So, how can you make sure that your first impression is a good one? Well this is something I learned from an unlikely (or very likely, depending how you look at it) source. Almost 10 years ago I read Dirk Schlimm’s Influencing Powerful People. Some will understand that this is an unlikely source for me as the book largely focusses on the world of business and management. Yet, others will know that this obvious source for me as, full disclosure, Dirk Schlimm is my father. That said, I had to read the book all while thinking that it would never apply to my life and work since I had no intention of going to business school and becoming a businessperson. What I learned through the process of navigating seminary and then my PhD application, however, is that many skills, qualities, and realities of the business world are universal and certainly carry over to the world of Christian academics. Even in a world where you can assume that people are genuinely concerned for your success, not just what you are able to offer, many truths remain the same.

When discussing the “art of first impressions,” Dr. Schlimm presents five guidelines. Right now, I will discuss the first three of them:

  1. “It’s About Them.” When meeting with a professor you are hoping will take you under their wing, write you a top-notch reference letter, or be a potential supervisor, you need to remember that “it’s about them.” While you might be meeting about your future and plans, and you might be doing most of the talking, ultimately you want something from them. In a lot of ways, they are the focus. What I learned from Influencing Powerful People is that to increase your chances in getting what you want from this powerful person is that you should take and express a genuine interest in them. What did and does this look like in my context? If I am meeting a professor that I want something from I will make sure to do the following: (1) Be intimately aware of their work and accomplishments, (2) do my best to understand their own interests, and (3) be sure to express through comments and questions that I genuinely understand and appreciate their significance. By doing these things I am able to communicate to a professor that I am someone who is genuinely interested in their work, someone who they can be comfortable working alongside, and someone who is diligent enough to prepare for a meeting (a virtue which now stands out in 2020).
  2. “Likability Helps.” Just as it is in the world of business, it helps in Christian circles to be likable. People, no matter who they are or what they do, are much more inclined to help and support you if they like you! So, what can we do to make ourselves likeable? As Dr. Schlimm suggests, embrace the importance of similarity and personality. Rather than just making sure you know the background of a person you are connecting with, find places where you can personally relate to that background. In my circles, this might be the mutual appreciation of another scholar, a shared experience in a particular location, or a place of agreement on a particular conviction. By emphasizing these points of similarity, in a way that is genuine and indicative of passion (or personality), I make myself likable, a potential friend and ally in years to come, someone they truly want to advance in our world.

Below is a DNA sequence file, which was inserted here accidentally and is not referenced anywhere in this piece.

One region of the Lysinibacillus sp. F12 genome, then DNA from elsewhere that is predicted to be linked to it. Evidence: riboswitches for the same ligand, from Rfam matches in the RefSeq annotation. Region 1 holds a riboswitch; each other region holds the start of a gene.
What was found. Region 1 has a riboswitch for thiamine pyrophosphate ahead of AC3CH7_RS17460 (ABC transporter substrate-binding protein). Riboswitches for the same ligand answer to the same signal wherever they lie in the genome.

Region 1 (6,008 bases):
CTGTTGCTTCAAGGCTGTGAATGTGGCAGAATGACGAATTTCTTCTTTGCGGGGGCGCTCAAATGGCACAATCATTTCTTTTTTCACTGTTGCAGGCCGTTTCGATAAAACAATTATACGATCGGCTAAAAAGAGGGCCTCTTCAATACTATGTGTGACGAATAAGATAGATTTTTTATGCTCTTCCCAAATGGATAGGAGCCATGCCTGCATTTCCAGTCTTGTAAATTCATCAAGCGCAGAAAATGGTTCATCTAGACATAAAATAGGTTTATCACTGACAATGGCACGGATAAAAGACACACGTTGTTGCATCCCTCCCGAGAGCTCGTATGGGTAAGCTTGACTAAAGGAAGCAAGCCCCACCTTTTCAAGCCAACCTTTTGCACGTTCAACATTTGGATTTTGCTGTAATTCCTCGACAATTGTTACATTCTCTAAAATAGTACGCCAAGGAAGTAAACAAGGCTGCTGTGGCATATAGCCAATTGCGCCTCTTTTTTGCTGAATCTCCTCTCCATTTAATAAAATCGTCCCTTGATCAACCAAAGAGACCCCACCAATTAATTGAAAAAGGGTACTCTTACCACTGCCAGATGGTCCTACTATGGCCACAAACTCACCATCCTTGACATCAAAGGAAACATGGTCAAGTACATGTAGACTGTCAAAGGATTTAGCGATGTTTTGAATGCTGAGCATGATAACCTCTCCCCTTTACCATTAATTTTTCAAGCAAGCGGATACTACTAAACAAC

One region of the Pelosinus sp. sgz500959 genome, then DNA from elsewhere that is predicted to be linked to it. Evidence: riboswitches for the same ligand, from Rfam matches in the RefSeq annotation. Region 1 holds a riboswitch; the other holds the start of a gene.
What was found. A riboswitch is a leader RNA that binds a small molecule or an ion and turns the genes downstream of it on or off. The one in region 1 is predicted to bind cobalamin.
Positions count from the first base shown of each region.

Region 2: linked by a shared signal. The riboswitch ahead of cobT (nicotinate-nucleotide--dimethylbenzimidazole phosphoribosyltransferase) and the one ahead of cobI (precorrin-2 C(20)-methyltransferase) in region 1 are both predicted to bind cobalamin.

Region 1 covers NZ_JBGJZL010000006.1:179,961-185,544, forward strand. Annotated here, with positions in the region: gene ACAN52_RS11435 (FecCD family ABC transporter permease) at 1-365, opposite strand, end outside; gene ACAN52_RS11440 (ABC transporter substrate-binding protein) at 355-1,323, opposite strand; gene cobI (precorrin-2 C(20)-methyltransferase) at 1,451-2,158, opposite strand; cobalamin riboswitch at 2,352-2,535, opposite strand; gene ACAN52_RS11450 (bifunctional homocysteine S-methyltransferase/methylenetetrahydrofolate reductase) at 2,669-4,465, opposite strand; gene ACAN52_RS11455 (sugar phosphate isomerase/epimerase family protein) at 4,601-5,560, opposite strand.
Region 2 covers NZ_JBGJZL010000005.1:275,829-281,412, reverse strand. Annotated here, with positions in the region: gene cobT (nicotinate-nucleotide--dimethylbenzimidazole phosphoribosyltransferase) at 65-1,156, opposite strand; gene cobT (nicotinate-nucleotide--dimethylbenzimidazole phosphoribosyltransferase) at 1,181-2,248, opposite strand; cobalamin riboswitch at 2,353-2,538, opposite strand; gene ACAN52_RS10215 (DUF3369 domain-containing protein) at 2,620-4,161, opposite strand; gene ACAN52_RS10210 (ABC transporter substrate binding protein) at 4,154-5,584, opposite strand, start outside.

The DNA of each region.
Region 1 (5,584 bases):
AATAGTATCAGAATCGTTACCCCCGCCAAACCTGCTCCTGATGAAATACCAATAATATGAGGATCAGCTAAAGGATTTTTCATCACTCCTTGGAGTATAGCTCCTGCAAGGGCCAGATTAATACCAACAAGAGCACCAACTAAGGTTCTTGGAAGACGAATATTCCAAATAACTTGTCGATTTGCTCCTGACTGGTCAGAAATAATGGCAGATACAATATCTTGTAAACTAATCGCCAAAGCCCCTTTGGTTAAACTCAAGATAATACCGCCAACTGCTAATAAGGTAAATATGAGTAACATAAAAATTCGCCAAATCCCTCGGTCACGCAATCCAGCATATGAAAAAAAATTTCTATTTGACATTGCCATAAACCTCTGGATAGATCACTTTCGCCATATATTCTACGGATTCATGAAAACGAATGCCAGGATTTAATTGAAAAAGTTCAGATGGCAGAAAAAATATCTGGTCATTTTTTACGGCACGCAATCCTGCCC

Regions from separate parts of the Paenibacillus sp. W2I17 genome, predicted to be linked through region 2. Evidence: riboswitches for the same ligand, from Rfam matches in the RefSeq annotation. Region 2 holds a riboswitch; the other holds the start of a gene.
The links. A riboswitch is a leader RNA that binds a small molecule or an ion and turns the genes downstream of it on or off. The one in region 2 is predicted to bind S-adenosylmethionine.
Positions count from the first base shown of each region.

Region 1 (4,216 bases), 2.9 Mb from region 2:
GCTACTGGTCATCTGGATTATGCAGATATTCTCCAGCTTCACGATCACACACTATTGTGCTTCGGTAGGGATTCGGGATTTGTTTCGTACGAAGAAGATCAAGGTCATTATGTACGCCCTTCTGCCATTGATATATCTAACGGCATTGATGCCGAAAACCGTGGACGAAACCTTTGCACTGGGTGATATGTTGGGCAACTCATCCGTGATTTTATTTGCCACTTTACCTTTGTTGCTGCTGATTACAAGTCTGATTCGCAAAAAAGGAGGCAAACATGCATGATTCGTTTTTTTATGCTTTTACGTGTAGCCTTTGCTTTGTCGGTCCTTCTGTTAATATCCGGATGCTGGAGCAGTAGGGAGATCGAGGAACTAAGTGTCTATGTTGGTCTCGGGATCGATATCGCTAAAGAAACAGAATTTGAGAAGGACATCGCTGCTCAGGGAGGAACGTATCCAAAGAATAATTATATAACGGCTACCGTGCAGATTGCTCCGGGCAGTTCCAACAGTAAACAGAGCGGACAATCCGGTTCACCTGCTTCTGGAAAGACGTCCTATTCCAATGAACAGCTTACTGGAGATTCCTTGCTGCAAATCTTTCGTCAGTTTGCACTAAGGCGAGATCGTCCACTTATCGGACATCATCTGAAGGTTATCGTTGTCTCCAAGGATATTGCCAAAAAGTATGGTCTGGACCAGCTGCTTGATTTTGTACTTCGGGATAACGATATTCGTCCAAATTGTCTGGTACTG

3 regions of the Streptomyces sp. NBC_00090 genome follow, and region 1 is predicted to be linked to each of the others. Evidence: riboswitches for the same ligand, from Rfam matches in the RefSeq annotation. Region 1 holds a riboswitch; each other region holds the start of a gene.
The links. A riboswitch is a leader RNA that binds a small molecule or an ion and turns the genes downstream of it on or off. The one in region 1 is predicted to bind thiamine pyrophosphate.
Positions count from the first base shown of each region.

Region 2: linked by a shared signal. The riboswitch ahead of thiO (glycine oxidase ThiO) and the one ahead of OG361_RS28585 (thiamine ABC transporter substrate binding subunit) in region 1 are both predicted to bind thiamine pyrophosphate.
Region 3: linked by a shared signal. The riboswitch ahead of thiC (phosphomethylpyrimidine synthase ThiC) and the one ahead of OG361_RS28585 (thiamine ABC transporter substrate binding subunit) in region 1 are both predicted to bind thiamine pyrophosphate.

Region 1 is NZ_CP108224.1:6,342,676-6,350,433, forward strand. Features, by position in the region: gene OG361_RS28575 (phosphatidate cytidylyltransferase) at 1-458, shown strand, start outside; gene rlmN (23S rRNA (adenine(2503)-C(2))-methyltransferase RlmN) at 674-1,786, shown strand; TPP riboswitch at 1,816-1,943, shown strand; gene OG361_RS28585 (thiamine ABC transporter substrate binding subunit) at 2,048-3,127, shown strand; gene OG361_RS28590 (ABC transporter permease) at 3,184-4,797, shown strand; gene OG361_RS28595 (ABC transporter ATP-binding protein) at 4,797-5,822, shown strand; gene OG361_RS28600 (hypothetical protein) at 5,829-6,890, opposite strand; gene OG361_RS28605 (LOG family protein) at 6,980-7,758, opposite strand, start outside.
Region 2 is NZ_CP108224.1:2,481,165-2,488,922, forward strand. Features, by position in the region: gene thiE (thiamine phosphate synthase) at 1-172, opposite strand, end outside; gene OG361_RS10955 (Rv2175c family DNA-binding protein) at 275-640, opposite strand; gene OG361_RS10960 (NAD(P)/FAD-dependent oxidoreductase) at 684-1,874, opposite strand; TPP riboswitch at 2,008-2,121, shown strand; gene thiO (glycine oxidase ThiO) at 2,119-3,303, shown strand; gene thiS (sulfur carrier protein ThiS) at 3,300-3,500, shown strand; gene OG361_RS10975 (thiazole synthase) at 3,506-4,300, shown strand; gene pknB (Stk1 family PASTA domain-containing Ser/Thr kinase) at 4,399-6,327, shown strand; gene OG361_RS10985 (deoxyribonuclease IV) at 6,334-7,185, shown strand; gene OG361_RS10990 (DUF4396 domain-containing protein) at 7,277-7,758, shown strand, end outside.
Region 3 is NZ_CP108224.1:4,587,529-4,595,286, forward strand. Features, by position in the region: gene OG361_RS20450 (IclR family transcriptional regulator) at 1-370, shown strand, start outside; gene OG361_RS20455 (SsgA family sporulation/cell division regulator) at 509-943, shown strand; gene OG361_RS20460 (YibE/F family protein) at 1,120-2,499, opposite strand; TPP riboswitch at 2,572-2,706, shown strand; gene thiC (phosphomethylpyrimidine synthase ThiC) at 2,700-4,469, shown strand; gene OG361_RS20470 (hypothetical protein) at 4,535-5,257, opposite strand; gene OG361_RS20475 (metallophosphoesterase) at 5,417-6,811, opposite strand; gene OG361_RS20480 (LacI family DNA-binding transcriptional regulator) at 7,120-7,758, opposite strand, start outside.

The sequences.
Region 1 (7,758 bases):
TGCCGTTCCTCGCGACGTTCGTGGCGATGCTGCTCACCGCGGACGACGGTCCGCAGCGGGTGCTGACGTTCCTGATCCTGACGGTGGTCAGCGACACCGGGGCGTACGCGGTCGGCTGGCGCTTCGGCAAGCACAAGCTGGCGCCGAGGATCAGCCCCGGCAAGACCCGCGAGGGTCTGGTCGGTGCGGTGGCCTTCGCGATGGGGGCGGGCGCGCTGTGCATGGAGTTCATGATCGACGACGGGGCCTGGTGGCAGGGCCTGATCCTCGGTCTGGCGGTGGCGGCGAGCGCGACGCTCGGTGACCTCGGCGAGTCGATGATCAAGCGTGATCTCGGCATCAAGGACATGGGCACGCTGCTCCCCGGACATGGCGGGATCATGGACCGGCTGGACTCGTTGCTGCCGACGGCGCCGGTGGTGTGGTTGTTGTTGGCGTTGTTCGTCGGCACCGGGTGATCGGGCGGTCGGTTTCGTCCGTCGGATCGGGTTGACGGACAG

3. “Manage Your Appearance.” While not so much concerned about specific dress codes, it is still important to look the part in Christian circles. Being presentable, dressed appropriately, and well groomed communicates a lot about your character, work ethic, and again that you respect the person you are seeking something from. The reality is that the potential mentor or advocate has their reputation to think about when they take a student on. Critical to a first impression, is letting someone know (in part through your appearance) that you are someone they are not taking a risk on. You are ready and able to learn, put in the work, and reflect them well through your presentation, conduct, and other relationships. If you do not present yourself well, you communicate you are not taking a powerful person’s time or yourself seriously, this results in a person not longing to be your supervisor or stake their reputation on your qualities in a reference.

While there certainly are major differences between my father’s world and the world that I know, work, and live in, there are certainly major areas of overlap and even some direct parallels. While not everything in the book was applicable to my situation and context, much of what was said in Influencing Powerful People was critical for my ability to come out of seminary with many friends and allies, all this, while also being accepted into a PhD program at a leading theological college.

This blog is designed to inform readers and stimulate discussion. It is shared with the understanding that it does not constitute legal, accounting, medical, securities or other professional advice to be relied upon. If such advice is needed, the services of a competent professional person should be sought.